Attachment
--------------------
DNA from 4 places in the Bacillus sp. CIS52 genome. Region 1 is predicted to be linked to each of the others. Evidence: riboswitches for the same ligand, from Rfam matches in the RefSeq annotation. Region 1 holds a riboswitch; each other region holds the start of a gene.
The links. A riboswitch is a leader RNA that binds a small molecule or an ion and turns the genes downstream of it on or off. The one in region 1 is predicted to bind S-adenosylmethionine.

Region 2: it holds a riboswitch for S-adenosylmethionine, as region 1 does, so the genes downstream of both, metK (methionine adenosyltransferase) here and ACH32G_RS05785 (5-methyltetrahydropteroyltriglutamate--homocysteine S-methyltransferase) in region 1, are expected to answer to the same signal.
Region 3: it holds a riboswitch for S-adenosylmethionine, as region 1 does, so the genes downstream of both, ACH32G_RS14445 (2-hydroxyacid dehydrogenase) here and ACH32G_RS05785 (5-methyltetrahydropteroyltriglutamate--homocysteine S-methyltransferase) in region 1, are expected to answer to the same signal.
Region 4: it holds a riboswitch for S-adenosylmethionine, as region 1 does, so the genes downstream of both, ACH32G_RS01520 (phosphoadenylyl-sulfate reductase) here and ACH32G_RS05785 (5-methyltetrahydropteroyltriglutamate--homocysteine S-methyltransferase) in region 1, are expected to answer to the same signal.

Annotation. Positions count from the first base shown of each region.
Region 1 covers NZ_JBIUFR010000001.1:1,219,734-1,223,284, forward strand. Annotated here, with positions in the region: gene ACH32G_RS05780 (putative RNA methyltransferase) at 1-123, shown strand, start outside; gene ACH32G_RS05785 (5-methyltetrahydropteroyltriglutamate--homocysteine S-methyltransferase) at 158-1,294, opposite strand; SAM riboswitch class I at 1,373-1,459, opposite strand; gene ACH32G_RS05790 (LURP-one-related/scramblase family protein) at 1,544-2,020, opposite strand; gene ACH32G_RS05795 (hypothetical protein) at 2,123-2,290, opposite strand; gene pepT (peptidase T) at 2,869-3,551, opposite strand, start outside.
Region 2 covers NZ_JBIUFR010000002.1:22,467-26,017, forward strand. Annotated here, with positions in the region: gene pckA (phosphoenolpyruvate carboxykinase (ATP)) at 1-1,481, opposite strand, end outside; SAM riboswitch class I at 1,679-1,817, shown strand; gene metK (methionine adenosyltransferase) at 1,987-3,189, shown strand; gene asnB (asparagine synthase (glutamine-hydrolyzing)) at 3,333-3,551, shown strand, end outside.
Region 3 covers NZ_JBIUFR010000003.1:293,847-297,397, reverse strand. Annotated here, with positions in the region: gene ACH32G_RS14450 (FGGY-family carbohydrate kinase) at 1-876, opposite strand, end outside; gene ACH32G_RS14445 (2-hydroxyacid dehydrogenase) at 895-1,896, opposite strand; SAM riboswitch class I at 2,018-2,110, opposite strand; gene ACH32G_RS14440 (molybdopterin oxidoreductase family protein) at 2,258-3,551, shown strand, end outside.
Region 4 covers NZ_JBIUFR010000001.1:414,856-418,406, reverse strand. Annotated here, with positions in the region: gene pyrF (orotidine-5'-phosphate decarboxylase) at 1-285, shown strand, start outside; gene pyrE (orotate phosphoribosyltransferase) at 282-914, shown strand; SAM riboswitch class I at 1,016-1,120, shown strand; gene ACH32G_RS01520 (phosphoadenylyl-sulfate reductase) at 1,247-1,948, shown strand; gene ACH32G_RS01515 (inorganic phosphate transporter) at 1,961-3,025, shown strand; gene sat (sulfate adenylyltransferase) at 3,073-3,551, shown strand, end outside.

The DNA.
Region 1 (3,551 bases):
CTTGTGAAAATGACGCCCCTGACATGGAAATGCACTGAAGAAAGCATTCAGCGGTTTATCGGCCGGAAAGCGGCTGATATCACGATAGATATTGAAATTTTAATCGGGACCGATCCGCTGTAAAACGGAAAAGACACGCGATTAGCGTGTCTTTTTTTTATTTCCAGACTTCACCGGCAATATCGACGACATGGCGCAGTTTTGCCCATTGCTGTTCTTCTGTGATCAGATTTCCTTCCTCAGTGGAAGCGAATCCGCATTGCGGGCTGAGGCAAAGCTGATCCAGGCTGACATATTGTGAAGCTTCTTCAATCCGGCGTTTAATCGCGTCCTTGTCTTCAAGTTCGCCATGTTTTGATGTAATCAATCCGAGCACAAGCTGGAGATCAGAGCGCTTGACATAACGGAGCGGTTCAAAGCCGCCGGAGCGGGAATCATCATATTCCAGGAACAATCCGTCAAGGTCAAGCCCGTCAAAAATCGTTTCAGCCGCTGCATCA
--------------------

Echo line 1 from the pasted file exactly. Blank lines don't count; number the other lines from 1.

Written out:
DNA from 4 places in the Bacillus sp. CIS52 genome. Region 1 is predicted to be linked to each of the others. Evidence: riboswitches for the same ligand, from Rfam matches in the RefSeq annotation. Region 1 holds a riboswitch; each other region holds the start of a gene.